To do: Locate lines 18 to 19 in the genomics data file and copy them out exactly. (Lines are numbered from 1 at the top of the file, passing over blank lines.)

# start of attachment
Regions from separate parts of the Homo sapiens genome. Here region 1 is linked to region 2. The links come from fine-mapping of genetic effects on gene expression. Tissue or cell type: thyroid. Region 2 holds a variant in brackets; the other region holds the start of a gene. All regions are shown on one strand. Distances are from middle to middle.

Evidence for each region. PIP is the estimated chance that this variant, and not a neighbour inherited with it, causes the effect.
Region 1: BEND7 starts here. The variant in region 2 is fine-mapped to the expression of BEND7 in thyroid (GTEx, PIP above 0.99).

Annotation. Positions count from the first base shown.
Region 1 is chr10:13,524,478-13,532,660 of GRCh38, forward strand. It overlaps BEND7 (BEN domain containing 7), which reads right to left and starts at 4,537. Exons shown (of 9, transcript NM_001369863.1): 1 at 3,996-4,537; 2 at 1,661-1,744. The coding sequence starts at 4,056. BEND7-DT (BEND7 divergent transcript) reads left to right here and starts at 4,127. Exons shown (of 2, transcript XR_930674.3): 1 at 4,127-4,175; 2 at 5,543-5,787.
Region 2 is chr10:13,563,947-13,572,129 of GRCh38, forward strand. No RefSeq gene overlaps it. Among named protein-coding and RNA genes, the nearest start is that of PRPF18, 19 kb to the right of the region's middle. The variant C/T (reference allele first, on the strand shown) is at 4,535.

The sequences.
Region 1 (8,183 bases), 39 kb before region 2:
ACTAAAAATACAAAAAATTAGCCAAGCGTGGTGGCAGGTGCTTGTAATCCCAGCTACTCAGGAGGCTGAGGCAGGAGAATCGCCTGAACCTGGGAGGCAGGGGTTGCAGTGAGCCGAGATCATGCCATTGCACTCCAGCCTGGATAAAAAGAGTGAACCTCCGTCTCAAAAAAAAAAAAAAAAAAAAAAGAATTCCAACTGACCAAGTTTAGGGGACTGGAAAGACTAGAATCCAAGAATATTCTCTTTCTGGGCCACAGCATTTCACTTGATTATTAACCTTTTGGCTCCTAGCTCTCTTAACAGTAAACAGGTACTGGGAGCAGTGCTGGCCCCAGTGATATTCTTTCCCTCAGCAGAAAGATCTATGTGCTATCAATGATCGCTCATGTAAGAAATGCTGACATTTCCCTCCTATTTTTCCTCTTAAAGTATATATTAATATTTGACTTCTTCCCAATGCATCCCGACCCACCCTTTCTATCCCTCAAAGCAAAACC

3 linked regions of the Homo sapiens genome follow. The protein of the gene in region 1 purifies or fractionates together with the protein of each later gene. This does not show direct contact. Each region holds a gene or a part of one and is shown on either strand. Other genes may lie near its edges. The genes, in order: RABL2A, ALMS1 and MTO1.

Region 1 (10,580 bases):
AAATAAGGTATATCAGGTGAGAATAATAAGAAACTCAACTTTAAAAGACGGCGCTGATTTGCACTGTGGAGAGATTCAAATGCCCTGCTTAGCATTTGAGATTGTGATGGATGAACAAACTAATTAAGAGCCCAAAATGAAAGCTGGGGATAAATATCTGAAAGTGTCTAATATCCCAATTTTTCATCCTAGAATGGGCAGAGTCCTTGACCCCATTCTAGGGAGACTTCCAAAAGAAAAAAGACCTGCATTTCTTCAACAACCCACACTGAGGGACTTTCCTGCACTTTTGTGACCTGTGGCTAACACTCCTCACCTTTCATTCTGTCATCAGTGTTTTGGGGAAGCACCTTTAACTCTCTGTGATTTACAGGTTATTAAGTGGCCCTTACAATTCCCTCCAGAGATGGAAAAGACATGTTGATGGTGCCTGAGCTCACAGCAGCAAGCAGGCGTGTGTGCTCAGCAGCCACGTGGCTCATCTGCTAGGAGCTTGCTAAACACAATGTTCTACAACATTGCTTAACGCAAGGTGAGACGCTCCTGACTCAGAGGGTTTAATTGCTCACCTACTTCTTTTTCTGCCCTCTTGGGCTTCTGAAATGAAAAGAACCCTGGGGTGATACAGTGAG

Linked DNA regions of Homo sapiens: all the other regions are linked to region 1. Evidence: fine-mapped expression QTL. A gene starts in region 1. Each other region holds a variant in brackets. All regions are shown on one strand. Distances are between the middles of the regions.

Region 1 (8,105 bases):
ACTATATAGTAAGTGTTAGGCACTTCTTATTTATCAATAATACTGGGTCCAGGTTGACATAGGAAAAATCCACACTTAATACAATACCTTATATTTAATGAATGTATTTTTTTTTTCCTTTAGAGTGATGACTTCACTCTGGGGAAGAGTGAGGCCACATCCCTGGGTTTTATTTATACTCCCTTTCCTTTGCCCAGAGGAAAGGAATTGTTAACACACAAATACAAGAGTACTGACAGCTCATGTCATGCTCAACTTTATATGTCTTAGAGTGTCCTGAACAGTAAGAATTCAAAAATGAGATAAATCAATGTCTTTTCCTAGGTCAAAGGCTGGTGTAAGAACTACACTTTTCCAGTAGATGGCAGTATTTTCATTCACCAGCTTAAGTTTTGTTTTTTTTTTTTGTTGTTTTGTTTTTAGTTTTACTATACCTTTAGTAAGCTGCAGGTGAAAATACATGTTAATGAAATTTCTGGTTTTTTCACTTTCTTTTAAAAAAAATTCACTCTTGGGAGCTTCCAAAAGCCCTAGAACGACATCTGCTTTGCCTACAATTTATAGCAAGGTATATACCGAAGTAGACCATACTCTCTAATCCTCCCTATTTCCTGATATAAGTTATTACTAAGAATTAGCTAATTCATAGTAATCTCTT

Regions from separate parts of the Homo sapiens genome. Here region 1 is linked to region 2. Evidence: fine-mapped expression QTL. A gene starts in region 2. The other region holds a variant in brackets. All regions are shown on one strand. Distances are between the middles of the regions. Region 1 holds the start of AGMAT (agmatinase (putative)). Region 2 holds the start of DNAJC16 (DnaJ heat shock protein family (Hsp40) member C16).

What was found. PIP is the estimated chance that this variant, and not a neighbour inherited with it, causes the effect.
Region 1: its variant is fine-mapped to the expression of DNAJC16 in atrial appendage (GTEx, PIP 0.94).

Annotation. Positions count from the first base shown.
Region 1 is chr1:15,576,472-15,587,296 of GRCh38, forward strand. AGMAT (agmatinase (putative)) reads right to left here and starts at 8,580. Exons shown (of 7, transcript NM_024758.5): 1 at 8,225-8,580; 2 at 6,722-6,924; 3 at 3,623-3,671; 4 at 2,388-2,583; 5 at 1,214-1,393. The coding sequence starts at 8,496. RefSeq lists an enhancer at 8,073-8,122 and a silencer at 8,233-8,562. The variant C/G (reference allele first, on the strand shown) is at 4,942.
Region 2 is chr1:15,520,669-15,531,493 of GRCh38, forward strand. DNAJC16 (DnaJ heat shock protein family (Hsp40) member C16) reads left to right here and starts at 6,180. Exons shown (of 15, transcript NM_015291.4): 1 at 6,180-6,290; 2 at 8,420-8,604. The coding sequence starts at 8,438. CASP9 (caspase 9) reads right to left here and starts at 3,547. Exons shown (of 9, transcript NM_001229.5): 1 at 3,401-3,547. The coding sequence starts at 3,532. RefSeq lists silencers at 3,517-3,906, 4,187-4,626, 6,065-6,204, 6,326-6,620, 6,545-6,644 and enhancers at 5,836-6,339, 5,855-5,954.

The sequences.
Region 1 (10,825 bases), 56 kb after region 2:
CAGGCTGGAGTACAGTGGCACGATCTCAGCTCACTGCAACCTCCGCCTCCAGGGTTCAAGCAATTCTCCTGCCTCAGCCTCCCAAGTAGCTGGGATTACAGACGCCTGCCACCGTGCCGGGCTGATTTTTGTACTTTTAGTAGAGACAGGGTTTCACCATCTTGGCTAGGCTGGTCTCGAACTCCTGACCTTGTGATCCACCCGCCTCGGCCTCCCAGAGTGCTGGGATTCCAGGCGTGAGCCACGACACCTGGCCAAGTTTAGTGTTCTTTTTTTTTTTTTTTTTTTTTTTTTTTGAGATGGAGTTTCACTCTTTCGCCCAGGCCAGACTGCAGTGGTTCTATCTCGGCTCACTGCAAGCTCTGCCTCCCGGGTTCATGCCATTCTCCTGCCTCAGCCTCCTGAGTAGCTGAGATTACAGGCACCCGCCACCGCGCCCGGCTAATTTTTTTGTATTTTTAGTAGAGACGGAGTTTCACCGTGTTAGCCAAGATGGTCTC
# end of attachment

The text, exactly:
Region 1: its variant is fine-mapped to the expression of DNAJC16 in atrial appendage (GTEx, PIP 0.94).

Annotation. Positions count from the first base shown.